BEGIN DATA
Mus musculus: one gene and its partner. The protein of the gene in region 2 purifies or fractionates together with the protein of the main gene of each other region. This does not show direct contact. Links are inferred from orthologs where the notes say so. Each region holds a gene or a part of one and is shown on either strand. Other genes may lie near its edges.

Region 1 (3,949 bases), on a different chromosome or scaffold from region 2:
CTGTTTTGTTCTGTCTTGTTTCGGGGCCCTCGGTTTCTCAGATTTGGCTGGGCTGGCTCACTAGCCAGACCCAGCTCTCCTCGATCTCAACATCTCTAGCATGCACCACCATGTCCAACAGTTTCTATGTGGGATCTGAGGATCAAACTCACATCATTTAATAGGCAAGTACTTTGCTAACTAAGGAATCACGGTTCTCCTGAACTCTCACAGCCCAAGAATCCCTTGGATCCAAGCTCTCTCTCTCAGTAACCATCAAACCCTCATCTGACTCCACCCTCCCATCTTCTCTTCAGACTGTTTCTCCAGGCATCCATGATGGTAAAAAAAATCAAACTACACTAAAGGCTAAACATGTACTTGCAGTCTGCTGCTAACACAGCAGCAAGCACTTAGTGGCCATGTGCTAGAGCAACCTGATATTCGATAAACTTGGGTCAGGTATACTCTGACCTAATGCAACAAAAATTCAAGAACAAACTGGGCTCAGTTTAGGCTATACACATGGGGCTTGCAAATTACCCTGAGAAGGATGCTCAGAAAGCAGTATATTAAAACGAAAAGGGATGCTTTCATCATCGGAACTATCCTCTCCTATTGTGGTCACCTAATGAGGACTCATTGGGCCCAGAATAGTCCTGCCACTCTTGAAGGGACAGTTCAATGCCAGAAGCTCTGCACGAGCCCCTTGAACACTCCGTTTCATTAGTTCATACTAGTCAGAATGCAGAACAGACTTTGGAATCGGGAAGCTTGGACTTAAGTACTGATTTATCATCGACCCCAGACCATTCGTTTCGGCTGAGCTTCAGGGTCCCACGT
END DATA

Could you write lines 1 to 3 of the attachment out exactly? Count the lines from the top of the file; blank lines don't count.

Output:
Mus musculus: one gene and its partner. The protein of the gene in region 2 purifies or fractionates together with the protein of the main gene of each other region. This does not show direct contact. Links are inferred from orthologs where the notes say so. Each region holds a gene or a part of one and is shown on either strand. Other genes may lie near its edges.

Region 1 (3,949 bases), on a different chromosome or scaffold from region 2:
CTGTTTTGTTCTGTCTTGTTTCGGGGCCCTCGGTTTCTCAGATTTGGCTGGGCTGGCTCACTAGCCAGACCCAGCTCTCCTCGATCTCAACATCTCTAGCATGCACCACCATGTCCAACAGTTTCTATGTGGGATCTGAGGATCAAACTCACATCATTTAATAGGCAAGTACTTTGCTAACTAAGGAATCACGGTTCTCCTGAACTCTCACAGCCCAAGAATCCCTTGGATCCAAGCTCTCTCTCTCAGTAACCATCAAACCCTCATCTGACTCCACCCTCCCATCTTCTCTTCAGACTGTTTCTCCAGGCATCCATGATGGTAAAAAAAATCAAACTACACTAAAGGCTAAACATGTACTTGCAGTCTGCTGCTAACACAGCAGCAAGCACTTAGTGGCCATGTGCTAGAGCAACCTGATATTCGATAAACTTGGGTCAGGTATACTCTGACCTAATGCAACAAAAATTCAAGAACAAACTGGGCTCAGTTTAGGCTATACACATGGGGCTTGCAAATTACCCTGAGAAGGATGCTCAGAAAGCAGTATATTAAAACGAAAAGGGATGCTTTCATCATCGGAACTATCCTCTCCTATTGTGGTCACCTAATGAGGACTCATTGGGCCCAGAATAGTCCTGCCACTCTTGAAGGGACAGTTCAATGCCAGAAGCTCTGCACGAGCCCCTTGAACACTCCGTTTCATTAGTTCATACTAGTCAGAATGCAGAACAGACTTTGGAATCGGGAAGCTTGGACTTAAGTACTGATTTATCATCGACCCCAGACCATTCGTTTCGGCTGAGCTTCAGGGTCCCACGT